Olyvia Fine Art is proud to present ‘Home of Others’, a retrospective exhibition of Zhong Biao’s finest work.
A fantasy-realist painter of the highest order and technique, Zhong Biao’s critically acclaimed, internationally successful work makes him one of the most widely recognized contemporary Chinese artists working today. His work has been exhibited throughout Asia, Europe and more recently - North America.
In ‘Home of Others’ we can see Zhong Biao’s painterly early-evolution unfolding over a ten-year period. In Biao’s early realist compositions, the viewers’ perspective is warped and attention is drawn to localised concentrations of colour. While in later works, large tracts of void canvas surround disconnected objects and imagery, which are implausibly placed - often floating or out of perspective, but are harmoniously composed and realized as a whole.
Zhong Biao’s body of work explores the coexistence of seemingly unrelated objects and symbols and highlight the change in their significance over time. Consistently in his work there is a central figure and an "other" figure. These figures stand independently but are in fact strongly correlated and illustrate more complex behaviour and relationships patterns.
Zhong Biao also uses common Chinese symbols of social reform, Cultural Revolution as well as capitalist clichés, to capture the pulse of China's socio-political reforms. The passage of these Chinese objects and symbols through time represent physical memories of a culture, which juxtaposed with a Boeing aircraft or a McDonalds sign represent the chaotic and disharmonious nature of the current world.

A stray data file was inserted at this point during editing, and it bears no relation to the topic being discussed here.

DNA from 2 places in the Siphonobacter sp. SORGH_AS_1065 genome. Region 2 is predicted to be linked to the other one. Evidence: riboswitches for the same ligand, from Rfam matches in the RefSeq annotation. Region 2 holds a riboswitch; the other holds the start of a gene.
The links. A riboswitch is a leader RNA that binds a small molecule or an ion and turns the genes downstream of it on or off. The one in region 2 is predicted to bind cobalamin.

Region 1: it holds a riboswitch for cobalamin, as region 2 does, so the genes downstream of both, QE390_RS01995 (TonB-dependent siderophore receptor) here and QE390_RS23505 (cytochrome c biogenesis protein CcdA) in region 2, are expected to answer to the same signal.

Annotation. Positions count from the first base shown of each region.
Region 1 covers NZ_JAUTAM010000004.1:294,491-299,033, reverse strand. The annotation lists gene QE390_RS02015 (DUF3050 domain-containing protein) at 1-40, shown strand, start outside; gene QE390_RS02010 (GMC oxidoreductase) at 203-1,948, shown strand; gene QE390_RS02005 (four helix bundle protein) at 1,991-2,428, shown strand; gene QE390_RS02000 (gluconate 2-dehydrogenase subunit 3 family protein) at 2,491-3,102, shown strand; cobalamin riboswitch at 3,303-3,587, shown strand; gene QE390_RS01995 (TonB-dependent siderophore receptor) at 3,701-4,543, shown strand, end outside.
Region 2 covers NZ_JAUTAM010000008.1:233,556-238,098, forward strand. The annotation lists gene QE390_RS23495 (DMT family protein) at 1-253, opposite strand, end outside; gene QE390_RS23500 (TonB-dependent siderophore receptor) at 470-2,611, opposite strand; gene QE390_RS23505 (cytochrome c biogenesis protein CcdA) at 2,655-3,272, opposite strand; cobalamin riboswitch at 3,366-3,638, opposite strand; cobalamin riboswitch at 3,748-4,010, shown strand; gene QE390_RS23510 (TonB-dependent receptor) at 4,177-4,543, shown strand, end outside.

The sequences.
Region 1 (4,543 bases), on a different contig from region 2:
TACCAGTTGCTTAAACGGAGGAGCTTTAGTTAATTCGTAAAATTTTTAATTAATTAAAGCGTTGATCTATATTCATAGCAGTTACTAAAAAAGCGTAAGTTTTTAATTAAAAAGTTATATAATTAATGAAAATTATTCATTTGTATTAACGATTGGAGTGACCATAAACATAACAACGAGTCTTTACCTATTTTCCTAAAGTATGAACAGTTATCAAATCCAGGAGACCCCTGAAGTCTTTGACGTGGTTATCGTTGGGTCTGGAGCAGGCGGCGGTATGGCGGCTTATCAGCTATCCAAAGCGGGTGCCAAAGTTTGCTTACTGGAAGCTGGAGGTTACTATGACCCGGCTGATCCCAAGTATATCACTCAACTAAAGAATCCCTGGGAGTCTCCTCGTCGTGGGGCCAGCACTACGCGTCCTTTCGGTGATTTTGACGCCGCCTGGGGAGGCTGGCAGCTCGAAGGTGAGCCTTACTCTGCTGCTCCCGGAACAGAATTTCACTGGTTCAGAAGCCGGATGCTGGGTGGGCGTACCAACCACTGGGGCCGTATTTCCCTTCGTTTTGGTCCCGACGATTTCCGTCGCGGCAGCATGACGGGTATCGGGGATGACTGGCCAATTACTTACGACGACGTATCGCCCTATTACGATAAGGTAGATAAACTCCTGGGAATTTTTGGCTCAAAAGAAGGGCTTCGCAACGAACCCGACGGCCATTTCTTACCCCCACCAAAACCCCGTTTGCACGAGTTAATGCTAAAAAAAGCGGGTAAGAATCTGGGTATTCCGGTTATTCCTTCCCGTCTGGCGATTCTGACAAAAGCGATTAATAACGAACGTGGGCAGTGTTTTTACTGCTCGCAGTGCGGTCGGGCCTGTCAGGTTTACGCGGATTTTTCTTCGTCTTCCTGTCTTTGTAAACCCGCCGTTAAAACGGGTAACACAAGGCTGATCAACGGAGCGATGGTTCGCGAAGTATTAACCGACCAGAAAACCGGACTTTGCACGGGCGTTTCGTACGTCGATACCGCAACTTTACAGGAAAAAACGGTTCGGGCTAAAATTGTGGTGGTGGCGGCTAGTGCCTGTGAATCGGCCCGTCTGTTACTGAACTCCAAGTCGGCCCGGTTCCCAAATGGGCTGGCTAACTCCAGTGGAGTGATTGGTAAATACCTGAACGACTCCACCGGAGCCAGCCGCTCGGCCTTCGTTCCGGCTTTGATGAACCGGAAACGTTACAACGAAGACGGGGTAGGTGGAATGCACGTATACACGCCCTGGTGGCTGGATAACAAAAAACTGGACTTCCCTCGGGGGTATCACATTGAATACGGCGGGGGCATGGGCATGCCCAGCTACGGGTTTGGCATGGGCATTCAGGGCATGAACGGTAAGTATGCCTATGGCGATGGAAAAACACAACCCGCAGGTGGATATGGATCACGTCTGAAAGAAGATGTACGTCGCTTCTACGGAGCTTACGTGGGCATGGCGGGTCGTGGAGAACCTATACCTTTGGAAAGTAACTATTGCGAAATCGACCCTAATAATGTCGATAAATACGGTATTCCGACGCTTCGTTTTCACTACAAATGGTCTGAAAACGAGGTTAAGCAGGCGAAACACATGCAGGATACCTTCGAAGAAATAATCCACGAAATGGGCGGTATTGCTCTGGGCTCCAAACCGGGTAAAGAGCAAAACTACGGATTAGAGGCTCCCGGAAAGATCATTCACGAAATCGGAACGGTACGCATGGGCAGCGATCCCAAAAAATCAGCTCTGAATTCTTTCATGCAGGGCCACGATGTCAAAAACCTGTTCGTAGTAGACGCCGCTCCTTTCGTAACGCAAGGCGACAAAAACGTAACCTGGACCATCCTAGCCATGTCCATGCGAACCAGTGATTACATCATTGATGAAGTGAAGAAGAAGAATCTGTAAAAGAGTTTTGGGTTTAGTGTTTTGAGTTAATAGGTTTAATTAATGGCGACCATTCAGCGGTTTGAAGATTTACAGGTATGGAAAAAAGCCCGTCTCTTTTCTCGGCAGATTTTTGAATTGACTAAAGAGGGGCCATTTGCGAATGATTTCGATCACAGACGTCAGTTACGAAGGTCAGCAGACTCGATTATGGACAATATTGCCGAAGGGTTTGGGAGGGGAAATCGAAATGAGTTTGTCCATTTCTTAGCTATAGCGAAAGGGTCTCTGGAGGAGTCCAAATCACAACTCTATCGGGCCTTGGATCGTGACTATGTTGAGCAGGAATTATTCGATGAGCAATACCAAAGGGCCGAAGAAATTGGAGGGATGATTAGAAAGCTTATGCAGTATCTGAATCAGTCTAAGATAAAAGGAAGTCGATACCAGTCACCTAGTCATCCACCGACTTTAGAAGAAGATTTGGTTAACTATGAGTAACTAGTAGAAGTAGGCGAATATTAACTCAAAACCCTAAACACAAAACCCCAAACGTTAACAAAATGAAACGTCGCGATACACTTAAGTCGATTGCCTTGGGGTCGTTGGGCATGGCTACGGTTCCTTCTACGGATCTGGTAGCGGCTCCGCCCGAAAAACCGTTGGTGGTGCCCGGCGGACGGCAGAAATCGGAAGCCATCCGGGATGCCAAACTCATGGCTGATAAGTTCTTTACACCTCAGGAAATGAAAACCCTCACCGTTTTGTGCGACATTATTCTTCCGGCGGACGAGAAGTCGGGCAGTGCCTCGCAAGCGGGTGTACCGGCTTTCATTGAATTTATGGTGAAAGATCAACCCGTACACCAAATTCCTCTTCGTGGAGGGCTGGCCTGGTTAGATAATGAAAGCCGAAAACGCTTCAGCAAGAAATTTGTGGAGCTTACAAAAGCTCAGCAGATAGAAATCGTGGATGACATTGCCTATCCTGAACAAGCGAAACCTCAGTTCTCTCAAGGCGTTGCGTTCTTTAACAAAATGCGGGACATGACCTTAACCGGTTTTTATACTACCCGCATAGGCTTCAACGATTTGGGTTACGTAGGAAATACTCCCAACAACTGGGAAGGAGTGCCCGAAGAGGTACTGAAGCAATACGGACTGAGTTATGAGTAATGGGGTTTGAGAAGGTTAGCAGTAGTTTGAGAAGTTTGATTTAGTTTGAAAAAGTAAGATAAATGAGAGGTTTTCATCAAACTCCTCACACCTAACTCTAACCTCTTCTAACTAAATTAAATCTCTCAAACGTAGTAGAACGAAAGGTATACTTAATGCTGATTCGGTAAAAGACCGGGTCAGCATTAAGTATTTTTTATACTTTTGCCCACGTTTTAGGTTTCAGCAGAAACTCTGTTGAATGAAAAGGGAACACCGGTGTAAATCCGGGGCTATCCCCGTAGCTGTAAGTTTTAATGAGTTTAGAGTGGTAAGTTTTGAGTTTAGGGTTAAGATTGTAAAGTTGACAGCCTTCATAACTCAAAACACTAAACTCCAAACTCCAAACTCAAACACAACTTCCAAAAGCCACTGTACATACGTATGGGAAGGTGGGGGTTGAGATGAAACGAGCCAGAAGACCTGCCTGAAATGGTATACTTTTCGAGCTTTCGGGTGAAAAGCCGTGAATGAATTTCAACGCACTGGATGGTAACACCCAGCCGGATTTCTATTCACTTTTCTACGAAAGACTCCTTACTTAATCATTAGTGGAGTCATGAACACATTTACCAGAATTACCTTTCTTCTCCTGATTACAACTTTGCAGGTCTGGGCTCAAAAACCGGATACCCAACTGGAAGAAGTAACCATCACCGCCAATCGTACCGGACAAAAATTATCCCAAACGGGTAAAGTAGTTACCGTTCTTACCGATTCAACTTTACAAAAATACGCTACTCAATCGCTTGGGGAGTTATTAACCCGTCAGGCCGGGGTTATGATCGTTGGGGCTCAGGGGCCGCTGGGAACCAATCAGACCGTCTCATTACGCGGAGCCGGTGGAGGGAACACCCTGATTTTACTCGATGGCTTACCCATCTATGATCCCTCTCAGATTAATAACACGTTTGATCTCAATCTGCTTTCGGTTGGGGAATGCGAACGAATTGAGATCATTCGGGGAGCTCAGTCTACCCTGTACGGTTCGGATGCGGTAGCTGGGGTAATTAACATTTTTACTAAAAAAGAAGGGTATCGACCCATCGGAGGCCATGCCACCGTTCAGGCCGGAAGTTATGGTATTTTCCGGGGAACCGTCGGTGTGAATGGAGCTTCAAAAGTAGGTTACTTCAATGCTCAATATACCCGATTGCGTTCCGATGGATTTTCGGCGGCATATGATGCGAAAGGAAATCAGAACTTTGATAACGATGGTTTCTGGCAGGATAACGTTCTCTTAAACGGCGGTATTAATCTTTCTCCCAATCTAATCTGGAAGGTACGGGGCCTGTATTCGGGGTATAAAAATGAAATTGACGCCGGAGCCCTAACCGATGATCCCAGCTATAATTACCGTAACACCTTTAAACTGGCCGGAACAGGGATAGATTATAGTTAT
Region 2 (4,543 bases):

Born in 1968 in Chongqing, Zhong Biao studied at the Zhejiang Fine Arts Academy. He is now a professor at the Sichuan Academy of Fine Arts. His painting has won international acclaim for its avant-garde, almost proto-surrealist style.
Like many of his fellow artists working in mainland China today, Zhong Biao’s work is an investigation into the identity of a nation. Focusing his work on the country’s rapidly advancing transformation—whether it be economic, emotional, cultural or political—Zhong Biao has acutely caught the extreme nature of the contemporary moment. His paintings are primarily works of cultural juxtaposition. Combining images and figures from different times and spaces, he seeks to unearth the nation’s ‘visual archaeology’ whereby he ‘cuts a section from the visual symbols people are familiar with, then takes out those fragmented symbols from the cultural deposits of different times, and lastly arranges and combines them in a unique way,’ as Pi Li notes. Zhong Biao’s work is a type of self-exploration into his own questions about history and modernity. Painting within a culture that is besieged by consumerism, he looks back to traditions which many now consider outdated and conservative and attempts to resurrect their importance in the eyes of his contemporaries and emphasize their continued importance in China’s cultural identity.
"More than anything, my art is an art which searches for order….I search for the order that belongs to the era of today, taking coincidence as a theory of methodology that can explain its everyday connection with the omnipresent"
Zhong Biao had several museum exhibitions in Asia, including Jakarta’s Yuz Art Museum in 2009, Beijing’s China Art Museum and Wall Art Museum in 2008, and also very recently at the Cuba Museo Nacional de Bellas Artes, and the Denver Museum (USA). His works are held in the public collections of the Guangdong Museum of Art, Gwangju Museum of Art, Shanghai Art Museum, and the Singapore Art Museum.